https://opportunityurbanism.org/wp-content/uploads/2017/06/skyline-austin.jpg 321 845 Joel Kotkin https://opportunityurbanism.org/wp-content/uploads/2016/10/COU_masthead.png Joel Kotkin2019-01-21 12:07:122019-01-31 15:54:47The Tech Economy's Untold Story
by Joel Kotkin — Trends in tech economy job creation are not nearly as favorable to the “superstars” as some urbanists imagine. If one looks at data, a more nuanced picture emerges...
https://opportunityurbanism.org/wp-content/uploads/2019/01/moving_forward_plan_metro-next.jpg 599 900 Tory Gattis https://opportunityurbanism.org/wp-content/uploads/2016/10/COU_masthead.png Tory Gattis2019-01-20 19:00:432019-01-21 19:35:46Metro's Big Plan Spends Too Much on Light Rail, But Moves in the Right Direction
by Tory Gattis — METRO recently released a draft $7.5 billion 2040 transit plan they’ve labeled “A Plus” (the previous “A” plan plus some additions), but unfortunately it’s more like a B- when it comes to addressing Houston’s real transportation needs over the next two decades.
https://opportunityurbanism.org/wp-content/uploads/2019/01/6th_and_Market_San_Francisco.jpg 1063 1600 Joel Kotkin and Wendell Cox https://opportunityurbanism.org/wp-content/uploads/2016/10/COU_masthead.png Joel Kotkin and Wendell Cox2019-01-18 11:49:382019-01-21 12:08:29Beyond Gentrification: Towards More Equitable Urban Growth
Since the 1970s, many core cities have experienced real turnarounds, particularly in the urban centers of our largest metro areas. Yet gentrification has often operated to the detriment of the original residents whose neighborhoods have been transformed.
https://opportunityurbanism.org/wp-content/uploads/2018/04/suburban-neighborhoods.jpg 834 1280 Wendell Cox https://opportunityurbanism.org/wp-content/uploads/2016/10/COU_masthead.png Wendell Cox2019-01-17 15:12:292019-01-17 15:15:44The High Residential Densities of California (and “Wild Wild” Texas)
by Wendell Cox — Despite their reputation for urban sprawl, the metropolitan areas of Texas have comparatively high residential densities, while the Los Angeles urban area is actually 30 percent denser, with much smaller lots than the New York metro area.
https://opportunityurbanism.org/wp-content/uploads/2018/12/Houston-TX-HOV-lane-Highway69.jpg 600 1200 Tory Gattis https://opportunityurbanism.org/wp-content/uploads/2016/10/COU_masthead.png Tory Gattis2018-12-31 11:54:422018-12-31 11:54:42Transportation Future: From Freeways to Scooters, Transit Will Get Disrupted
by Tory Gattis — In most ways, 2020 transportation in Houston will only be incrementally different from today: completion of the U.S. 290 expansion, new toll lanes on the Texas 288, the extension of the Texas 249 toll road beyond Tomball toward College Station, the next segments of the Grand Parkway 170-mile mega-loop.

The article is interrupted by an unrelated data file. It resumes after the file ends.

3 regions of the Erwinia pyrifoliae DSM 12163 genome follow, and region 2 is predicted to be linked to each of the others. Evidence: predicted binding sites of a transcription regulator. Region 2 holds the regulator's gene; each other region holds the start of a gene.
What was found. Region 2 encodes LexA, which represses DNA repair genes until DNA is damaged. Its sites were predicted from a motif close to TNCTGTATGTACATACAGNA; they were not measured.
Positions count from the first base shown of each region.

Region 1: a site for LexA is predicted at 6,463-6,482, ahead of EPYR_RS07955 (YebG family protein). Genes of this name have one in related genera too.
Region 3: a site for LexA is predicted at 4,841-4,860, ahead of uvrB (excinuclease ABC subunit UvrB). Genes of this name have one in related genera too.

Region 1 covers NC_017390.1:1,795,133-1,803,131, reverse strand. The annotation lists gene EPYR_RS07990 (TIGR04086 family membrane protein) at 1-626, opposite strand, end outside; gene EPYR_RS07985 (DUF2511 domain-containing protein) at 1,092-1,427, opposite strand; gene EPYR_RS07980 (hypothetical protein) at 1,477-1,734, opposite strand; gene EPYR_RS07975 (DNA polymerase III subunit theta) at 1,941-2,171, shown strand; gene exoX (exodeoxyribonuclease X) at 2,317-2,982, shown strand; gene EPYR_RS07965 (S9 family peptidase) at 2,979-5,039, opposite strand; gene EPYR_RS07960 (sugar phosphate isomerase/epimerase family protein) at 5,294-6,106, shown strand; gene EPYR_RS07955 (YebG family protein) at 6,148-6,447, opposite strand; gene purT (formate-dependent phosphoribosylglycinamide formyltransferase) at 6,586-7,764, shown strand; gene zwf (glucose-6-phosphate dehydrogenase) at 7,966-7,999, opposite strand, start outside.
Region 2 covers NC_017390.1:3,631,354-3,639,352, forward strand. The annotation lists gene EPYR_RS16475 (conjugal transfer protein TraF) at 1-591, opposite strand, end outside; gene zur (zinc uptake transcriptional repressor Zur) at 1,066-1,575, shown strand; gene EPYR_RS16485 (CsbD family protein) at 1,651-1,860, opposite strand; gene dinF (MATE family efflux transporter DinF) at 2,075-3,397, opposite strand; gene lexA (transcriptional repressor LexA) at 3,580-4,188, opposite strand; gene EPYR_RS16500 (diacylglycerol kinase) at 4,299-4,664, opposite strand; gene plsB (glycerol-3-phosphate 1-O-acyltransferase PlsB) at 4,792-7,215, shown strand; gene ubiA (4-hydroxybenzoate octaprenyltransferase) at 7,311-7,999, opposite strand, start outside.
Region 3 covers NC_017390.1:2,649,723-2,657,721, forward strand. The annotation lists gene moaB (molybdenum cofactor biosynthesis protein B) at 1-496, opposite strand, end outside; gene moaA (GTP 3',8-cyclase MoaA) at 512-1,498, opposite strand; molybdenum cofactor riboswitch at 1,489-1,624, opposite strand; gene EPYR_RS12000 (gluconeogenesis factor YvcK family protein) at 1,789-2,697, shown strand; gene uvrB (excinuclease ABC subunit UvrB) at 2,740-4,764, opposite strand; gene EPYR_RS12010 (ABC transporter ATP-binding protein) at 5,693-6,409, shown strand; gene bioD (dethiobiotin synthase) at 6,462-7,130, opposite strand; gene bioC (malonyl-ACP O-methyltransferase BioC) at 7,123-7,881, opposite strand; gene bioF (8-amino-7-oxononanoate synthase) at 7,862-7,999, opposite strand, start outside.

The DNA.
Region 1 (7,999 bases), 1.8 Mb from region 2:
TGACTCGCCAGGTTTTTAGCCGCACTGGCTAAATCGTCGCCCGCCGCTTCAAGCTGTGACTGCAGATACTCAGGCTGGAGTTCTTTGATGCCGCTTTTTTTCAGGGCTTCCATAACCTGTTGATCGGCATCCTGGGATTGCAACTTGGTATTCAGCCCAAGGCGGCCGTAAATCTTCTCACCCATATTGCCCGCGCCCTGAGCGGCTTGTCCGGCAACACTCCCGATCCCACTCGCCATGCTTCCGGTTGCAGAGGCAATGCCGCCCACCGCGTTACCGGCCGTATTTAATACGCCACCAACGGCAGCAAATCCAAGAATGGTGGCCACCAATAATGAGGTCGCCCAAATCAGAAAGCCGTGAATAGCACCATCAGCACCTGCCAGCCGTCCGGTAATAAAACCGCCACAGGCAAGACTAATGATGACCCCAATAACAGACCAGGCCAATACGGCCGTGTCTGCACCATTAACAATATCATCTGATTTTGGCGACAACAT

https://opportunityurbanism.org/wp-content/uploads/2018/12/flag-of-utah.png 784 1600 Wendell Cox https://opportunityurbanism.org/wp-content/uploads/2016/10/COU_masthead.png Wendell Cox2018-12-23 22:34:012018-12-23 22:36:01California Out-Migration Intensifies, Population Moves South
by Wendell Cox — The new Census Bureau population estimates for the states have been released. The nation has experienced its slowest growth since 1938, adding only 0.6 percent to the population between 2017 and 2018...
https://opportunityurbanism.org/wp-content/uploads/2018/12/Grand_Rapids_Michigan.jpg 586 1000 Wendell Cox https://opportunityurbanism.org/wp-content/uploads/2016/10/COU_masthead.png Wendell Cox2018-12-07 19:42:572018-12-07 19:57:19Highest 2016 Home Ownership Rate in Grand rapids, Los Angeles Last
by Wendell Cox — Home ownership is finally increasing in the United States, following the housing bust.
https://opportunityurbanism.org/wp-content/uploads/2018/12/Boston_Urban_Back-Bay_reflection.jpg 1195 1800 Randal O’Toole https://opportunityurbanism.org/wp-content/uploads/2016/10/COU_masthead.png Randal O’Toole2018-11-28 14:19:092018-12-03 14:22:16How Much Density is Enough?
by Randal O'Toole — Portland New Urbanist Joe Cortright has rarely seen a high-density development he didn’t like. Most recently, he argues that the reason why most most people live in suburbs is that they are forced to do so by evil zoning rules that prohibit that densities that people actually prefer.
https://opportunityurbanism.org/wp-content/uploads/2018/11/insterstate-110-LA.jpg 650 1970 Wendell Cox https://opportunityurbanism.org/wp-content/uploads/2016/10/COU_masthead.png Wendell Cox2018-11-25 13:59:182018-12-03 14:09:47Employment Access in US Metropolitan Areas (2017)
by Wendell Cox — Economic growth of metropolitan areas is enhanced by employment access --- the greater the number of jobs that the average worker can reach in a particular time, the better the economic performance. Recent advances in data have made it possible to measure the effectiveness of access systems in metro areas.
https://opportunityurbanism.org/wp-content/uploads/2018/11/Gavin_Newsom_WebSummit-copy.jpg 720 1280 Joel Kotkin https://opportunityurbanism.org/wp-content/uploads/2016/10/COU_masthead.png Joel Kotkin2018-11-15 16:49:192018-11-15 16:49:19California Needs a New Economic Model
by Joel Kotkin — California, epitomizes what economist Thomas Piketty has aptly called “the Brahmin left,” which trades in digits, images and financial transactions. This works well for the top earners, and their offspring, but most Californians are left out of the boom.
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